There was, however, a learning curve for all participants in the program. Datu Worden has had to learn the specifics of the Special Forces' missions and then apply combative techniques effectively and seamlessly in order to enhance mission accomplishment. Worden has had to change his mindset when teaching the Green Berets. "I've had to put myself in their place and remove myself the the civilian minddset as it pertains to martial arts." He smiled when asked what he thought of the Special Forces soldiers' ability to learn the combative concepts he is teach, "These guys are all in solid condition..I've never once saw one of them back down or slack off in their training. They are smart, tough, and quickly internalize everything that I present."

I asked Datu Worden about his training philosophy for combatives. "The military program doesn't glorify one particular style, just the combative value extracted from the most functional systems available: boxing, Wing Chun, Filipino arts, Muay Thai, Sambo and others," he replied. "I believe that the most important thing is to develop the ruthless intent and mindset required to execute these techniques...that is the main objective."

Ruthless intent, as Worden described it, could be seen in all the techniques that were presented during the training session. All the moves were quick, direct, and vicious. He expanded on every technique and showed the relevant cognate technique with open hand, knife, machete or rifle. 

Datu Worden also covered techniques with a rifle that could applied while never taking on's finger off the trigger. I was surprised by this an asked one of the soldiers why one wouldn't just shoot. "There are certain instances where you might have to maneuver a non-combatant out of the line of fire, without causing serious harm, while maintaining your firing hand on the weapon at all times, " he explained. "You might also have a 'bad guy' attempting to surrender and blocking your view of the rest of the area...you need to take him down quickly, but short and deadly force...that's where these techniques would be extremely useful."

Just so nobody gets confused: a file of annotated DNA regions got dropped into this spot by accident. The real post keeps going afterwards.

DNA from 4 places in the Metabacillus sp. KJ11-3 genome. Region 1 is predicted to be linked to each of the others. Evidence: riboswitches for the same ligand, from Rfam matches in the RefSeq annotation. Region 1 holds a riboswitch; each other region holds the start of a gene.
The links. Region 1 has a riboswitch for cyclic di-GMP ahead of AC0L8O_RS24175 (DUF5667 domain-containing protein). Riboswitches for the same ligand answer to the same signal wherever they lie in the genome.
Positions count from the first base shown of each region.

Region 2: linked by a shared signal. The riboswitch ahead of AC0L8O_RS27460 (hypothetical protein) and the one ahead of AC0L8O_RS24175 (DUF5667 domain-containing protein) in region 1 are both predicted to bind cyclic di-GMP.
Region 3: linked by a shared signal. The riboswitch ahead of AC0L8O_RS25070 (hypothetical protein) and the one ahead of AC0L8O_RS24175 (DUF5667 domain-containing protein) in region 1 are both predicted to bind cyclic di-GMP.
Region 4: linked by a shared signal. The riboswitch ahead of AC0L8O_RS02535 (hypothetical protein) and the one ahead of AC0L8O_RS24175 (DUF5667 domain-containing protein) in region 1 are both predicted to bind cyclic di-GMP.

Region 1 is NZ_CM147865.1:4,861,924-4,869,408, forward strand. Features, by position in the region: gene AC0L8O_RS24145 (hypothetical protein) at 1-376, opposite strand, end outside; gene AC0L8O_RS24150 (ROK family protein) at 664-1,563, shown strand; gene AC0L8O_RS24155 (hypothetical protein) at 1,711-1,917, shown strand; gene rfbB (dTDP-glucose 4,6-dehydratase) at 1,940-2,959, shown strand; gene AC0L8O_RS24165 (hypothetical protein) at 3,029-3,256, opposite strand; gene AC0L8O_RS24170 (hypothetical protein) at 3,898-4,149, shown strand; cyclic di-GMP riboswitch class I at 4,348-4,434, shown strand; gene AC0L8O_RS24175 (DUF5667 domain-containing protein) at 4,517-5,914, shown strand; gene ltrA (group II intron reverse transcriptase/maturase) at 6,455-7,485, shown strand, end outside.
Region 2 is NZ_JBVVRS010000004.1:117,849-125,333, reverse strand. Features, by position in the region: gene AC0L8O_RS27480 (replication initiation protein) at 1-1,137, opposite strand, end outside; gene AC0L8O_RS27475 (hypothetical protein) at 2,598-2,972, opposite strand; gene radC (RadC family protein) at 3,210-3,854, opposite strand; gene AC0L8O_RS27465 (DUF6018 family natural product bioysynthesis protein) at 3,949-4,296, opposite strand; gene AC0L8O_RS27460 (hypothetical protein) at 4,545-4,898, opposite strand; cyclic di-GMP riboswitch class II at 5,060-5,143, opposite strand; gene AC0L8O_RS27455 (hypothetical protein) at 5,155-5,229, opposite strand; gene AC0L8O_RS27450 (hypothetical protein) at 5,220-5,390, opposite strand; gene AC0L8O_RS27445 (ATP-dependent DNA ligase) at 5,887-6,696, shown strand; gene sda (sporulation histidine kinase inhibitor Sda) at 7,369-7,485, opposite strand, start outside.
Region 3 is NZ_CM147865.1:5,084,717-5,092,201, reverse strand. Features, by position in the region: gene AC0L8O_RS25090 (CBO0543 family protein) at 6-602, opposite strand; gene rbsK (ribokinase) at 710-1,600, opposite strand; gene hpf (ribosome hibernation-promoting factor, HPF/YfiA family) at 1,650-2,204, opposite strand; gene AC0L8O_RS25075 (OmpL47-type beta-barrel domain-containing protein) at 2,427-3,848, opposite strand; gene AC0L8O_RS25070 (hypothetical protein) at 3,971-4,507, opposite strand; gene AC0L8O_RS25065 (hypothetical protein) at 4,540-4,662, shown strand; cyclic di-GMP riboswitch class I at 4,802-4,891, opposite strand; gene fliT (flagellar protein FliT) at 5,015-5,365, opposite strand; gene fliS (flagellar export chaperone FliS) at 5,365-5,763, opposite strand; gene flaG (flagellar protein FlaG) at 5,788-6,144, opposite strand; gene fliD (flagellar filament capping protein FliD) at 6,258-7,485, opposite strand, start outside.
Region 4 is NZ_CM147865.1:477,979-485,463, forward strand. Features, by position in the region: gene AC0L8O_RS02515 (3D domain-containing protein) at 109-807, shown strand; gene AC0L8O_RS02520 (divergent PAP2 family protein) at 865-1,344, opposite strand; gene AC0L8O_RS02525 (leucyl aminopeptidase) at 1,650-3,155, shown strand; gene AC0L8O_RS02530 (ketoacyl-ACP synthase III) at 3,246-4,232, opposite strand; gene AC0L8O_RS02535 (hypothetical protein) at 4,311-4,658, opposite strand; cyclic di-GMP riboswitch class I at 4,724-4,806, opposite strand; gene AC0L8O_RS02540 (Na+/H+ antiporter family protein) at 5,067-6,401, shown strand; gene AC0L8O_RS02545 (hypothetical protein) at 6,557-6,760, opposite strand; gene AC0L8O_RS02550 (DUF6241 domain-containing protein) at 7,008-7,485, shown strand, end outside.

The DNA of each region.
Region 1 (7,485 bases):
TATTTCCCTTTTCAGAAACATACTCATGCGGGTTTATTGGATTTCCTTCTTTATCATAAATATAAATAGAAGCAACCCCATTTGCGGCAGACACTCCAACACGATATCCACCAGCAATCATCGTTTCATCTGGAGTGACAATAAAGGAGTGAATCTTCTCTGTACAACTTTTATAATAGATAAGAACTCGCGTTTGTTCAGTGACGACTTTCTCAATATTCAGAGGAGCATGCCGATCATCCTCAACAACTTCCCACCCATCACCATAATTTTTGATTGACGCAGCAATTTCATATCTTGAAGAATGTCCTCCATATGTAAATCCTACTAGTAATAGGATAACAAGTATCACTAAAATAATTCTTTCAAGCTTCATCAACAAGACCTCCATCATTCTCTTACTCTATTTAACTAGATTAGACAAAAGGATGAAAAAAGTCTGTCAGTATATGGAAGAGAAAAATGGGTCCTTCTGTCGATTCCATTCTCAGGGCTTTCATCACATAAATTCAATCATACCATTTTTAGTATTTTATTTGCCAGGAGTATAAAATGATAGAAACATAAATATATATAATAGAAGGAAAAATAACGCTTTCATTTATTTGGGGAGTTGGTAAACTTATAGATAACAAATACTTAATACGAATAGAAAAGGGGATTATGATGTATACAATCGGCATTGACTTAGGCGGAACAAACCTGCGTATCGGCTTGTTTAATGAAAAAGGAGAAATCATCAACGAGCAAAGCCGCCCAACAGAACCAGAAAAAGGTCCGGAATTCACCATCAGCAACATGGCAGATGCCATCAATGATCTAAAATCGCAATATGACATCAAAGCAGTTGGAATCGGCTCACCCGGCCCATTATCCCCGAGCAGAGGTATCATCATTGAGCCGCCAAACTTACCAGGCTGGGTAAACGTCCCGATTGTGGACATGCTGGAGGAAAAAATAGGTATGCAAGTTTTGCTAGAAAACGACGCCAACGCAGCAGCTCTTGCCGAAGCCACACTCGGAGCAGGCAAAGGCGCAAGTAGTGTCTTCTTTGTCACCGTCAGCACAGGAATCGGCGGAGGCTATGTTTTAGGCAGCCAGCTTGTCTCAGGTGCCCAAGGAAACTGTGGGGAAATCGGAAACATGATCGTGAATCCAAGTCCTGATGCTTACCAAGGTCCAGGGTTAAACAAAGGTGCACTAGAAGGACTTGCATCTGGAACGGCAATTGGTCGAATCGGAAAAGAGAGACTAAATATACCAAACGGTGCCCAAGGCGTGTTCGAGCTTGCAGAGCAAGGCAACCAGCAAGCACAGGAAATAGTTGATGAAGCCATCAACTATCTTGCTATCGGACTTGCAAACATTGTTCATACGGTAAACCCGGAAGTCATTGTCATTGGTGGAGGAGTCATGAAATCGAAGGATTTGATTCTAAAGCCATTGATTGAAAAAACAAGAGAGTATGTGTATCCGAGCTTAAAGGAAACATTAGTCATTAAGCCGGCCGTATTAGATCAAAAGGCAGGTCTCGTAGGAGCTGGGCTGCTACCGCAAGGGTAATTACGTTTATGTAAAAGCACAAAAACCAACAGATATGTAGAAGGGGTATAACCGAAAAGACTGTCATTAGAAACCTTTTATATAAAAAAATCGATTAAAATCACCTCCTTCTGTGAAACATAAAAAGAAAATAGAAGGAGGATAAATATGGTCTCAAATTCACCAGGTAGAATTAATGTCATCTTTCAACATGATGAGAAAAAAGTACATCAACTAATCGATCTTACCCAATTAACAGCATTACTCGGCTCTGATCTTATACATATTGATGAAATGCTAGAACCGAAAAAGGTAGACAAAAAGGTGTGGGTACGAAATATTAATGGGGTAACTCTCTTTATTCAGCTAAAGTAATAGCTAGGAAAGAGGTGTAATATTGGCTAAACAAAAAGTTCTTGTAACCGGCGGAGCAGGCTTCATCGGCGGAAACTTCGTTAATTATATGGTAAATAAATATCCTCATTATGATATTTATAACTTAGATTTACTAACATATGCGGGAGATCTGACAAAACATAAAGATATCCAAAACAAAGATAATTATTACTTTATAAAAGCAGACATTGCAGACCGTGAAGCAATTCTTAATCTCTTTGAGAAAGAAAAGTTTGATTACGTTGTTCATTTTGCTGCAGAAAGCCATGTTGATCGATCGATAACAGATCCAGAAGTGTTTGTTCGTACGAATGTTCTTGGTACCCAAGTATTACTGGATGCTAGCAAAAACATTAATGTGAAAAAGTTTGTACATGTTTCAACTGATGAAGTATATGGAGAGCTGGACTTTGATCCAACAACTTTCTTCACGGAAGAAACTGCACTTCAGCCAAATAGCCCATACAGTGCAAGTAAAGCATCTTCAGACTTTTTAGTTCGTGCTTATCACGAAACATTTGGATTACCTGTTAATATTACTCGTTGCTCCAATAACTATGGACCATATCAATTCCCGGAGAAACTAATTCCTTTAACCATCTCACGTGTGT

Worden's practiced eye never stopped sweeping the area. He continuously moved about the group, encouraging the solders and making corrections to their technique.

Datu Worden finished the morning with a short recap on of the session, and shook hands with eery participant. Equipment was packed away, vehicles were loaded, and the Green Berets moved out for their next challenge of the day. It was a pleasure to observe and train with our nation's best. Datu Worden and his combative training are one more asset the U.S. Army Special Forces utilize to stay the best of the best.

Written by Kevin Underwood

Kevin Underwood is a retired U.S. Army Special Forces soldier with 24 years of service. He is also a martial artist and freelance writer, and resides in Olympia, Washington.


Impact weapons are a common weapon in intercity, rural, and Third World Countries, facing a stick wielding attacker in bad lighting helps the Soldier understand the deception of the weapon in a negative situation. Extracted from Modern Arnis, counter techniques to neutralize the aggressor become more effective when combined with takedowns and the reality of eating concrete.

Special Forces training covers all ranges from stand-up to ground fighting. The grappling mind set applied to the Military creates a false sense of reality, ground fighting means edged and improvised weapons are key components in combat efficiency, in most cases quickly neutralizing and regaining dominate position.

Empty hand tactics against impact weapons force the soldier to intensify his aggressive nature and face the fact that life is unfair, he must make quick decisions to negate vicious attacks swiftly and decisively, his life and the life of his team members depend on function, not flash or sport techniques.